Rose Under Fire is specifically the story of "the Rabbits." These were girls and women experimented on by doctors and scientists. Some of their subjects died. Some of their subjects survived. The book details a few of these as some of Rose's dearest friends are Rabbits. She can see with her eyes just what the enemy has done. It is with shame that she recalls her past, how she actually heard accounts of these experiments and laughed them off as bad propaganda. She hears stories as well. Her new family WANTS her to memorize the names of all the Rabbits, to know their stories, to know enough to TELL the story to others. They know that not everyone will survive; they are realistic to know that before the end of the war many more will die. But they hold on to the hope that surely a few will survive. And for those few, they have the responsibility, the duty, to tell the world.

The book is in journal format, for the most part. Rose Under Fire is a companion novel to Code Name Verity. It was an impressive read.

© 2013 Becky Laney of Becky's Book Reviews


Friday, October 04, 2013

Loving Will Shakespeare (2006)

Loving Will Shakespeare. Carolyn Meyer. 2006. Harcourt. 272 pages. [Source: Book I Bought]

Loving Will Shakespeare was the very first Carolyn Meyer novel I ever read. It was LOVE. Loving Will Shakespeare was also one of the very first novels I ever reviewed here at Becky's Book Reviews. (To be precise, it was my SECOND review.) So I have wonderful memories of this one. I recently decided to reread it. 

Loving Will Shakespeare is the fictional memoir of Shakespeare's wife, Anne Hathaway. After a brief framework is provided, the novel opens with the christening of William Shakespeare. Agnes Hathaway is in attendance. (I believe she is seven?) The age difference between these two is obvious from the start. The obstacle for the author to overcome is how to create a romance between the two in a believable way when the time comes.

Why did I love Loving Will Shakespeare? I think one of the main reasons is that it was so incredibly rich in detail. I really got a sense of what it was like to live during this time. Through Agnes (or Anne) readers get a chance to see this world up close. The lambing, the sheep-shearing, the sowing and reaping, the holidays and festivals, Twelfth Night and May Day. There is a great sense of community. Also the uncertainty of life. The health risks of living during this time in history. The recurrence of the plague that proves devastating or heartbreaking. The risks every single woman faces with each pregnancy and childbirth. The need for remarriage, the blending of families, etc.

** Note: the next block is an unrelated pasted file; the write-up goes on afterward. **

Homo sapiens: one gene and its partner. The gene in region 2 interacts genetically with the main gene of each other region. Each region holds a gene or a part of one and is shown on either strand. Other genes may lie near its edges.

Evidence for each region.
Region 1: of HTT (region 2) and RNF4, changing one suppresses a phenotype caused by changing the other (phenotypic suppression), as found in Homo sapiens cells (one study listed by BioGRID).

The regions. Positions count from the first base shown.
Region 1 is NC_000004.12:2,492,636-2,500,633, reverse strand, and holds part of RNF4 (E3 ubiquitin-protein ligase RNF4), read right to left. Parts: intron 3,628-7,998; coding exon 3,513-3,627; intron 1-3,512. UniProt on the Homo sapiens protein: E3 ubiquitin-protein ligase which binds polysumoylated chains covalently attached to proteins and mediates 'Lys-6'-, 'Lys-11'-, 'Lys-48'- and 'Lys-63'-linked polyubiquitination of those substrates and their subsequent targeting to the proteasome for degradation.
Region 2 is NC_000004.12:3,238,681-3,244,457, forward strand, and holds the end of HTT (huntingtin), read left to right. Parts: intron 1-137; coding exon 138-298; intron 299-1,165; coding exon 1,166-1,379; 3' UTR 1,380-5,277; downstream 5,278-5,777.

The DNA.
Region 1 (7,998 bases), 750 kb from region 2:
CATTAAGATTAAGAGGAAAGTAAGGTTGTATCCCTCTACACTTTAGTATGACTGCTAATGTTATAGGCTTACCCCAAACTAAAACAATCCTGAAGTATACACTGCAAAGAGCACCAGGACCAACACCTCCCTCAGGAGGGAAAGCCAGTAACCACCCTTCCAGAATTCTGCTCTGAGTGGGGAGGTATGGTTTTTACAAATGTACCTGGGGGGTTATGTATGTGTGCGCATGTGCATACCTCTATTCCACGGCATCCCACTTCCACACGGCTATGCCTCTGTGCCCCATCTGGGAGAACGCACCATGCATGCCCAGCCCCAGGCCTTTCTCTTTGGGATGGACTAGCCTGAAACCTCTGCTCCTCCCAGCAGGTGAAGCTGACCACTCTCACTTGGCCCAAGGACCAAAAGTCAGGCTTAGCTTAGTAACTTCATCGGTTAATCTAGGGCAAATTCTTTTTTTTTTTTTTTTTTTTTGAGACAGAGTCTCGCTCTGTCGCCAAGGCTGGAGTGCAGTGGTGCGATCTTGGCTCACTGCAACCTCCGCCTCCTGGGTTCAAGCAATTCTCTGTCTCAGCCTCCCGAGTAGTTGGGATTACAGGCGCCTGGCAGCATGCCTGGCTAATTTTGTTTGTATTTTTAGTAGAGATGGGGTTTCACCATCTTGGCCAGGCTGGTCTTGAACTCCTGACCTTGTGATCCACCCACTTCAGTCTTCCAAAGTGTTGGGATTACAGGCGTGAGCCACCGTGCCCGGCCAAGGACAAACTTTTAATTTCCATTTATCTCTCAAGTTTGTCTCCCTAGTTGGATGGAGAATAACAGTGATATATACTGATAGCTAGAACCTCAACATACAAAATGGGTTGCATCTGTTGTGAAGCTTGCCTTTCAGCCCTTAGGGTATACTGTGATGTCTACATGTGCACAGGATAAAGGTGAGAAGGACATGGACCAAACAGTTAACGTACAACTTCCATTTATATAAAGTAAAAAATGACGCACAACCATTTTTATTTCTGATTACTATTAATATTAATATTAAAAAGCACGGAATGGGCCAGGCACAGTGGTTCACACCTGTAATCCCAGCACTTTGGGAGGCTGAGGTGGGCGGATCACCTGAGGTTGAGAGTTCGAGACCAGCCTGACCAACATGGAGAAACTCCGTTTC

The other reason may be the presence of Will Shakespeare himself. Though this is a mixed blessing. Will is presented as having a way with words, a true gift, a BIG dream. He doesn't quite fit in his setting. He wants more. He can be charming and work hard. It's not that he's dreaming so big that he's lazy. Readers see him in cozy friendship with Agnes for many years. What he is thinking of this older woman readers can't quite be sure of. But from her point of view, this friendly young man is good fun but not a potential mate. She isn't wow this fourteen year old boy is oh-so-dreamy.

Will Shakespeare is not Anne's first love-interest. She has been disappointed in the past in her crushes and suitors. One man she truly loved--the two were even engaged--but he died of the plague. The wooing between the two [Will and Anne] occur when he's seventeen or so. He's started writing poems--sonnets--and songs. And he's a great dancer. He is persistent and she's willing.

But if this love story has a romantic ending, it's definitely bittersweet. For after just a few years of marriage...Will Shakespeare leaves his wife and three children to go to London to make himself into SHAKESPEARE. He becomes famous and successful. And his family is largely not a part of his life in any meaningful way. Anne is not a nagging wife; one to beg her husband to stay. She lets him go with grace and courage believing that he will do great things.

If music be the food of love, play on...
To be or not to be...

© 2013 Becky Laney of Becky's Book Reviews


Thursday, October 03, 2013

The Wild Queen

The Wild Queen. Carolyn Meyer. 2012. Houghton Mifflin Harcourt. 420 pages. [Source: Review Copy]

Mary, Queen of Scots, has every reason to sing the Blue-Blooded Blues...and I'll tell you for why...

Mary's story is a tragic one for many reasons. It isn't that Mary was a pure, innocent saint. It is the fact that from the time of her birth she was almost always manipulated, used, and abused; she was surrounded by power-hungry people who wanted to grasp power and control through Mary's so-called power. Surrounded by people who wanted to dictate and rule over her. Mary was crowned Queen of Scots before she was one.

The first half of the novel focuses on Mary's time in France. She was betrothed to the French dauphin from a very young age. She was raised in the French court. (She was half-French.) She was well-educated, became quite familiar with the royal household. She also got to see her French relatives (her grandparents, uncles, cousins, etc.) She marries young. All seems to be relatively fine until her husband dies leaving her a widow at age seventeen or eighteen. Then the pressure builds. Who will marry Mary next? Who will decide? Will it be her French uncles? her Scottish brothers? her cousin Queen Elizabeth? Will she decide the matter for herself?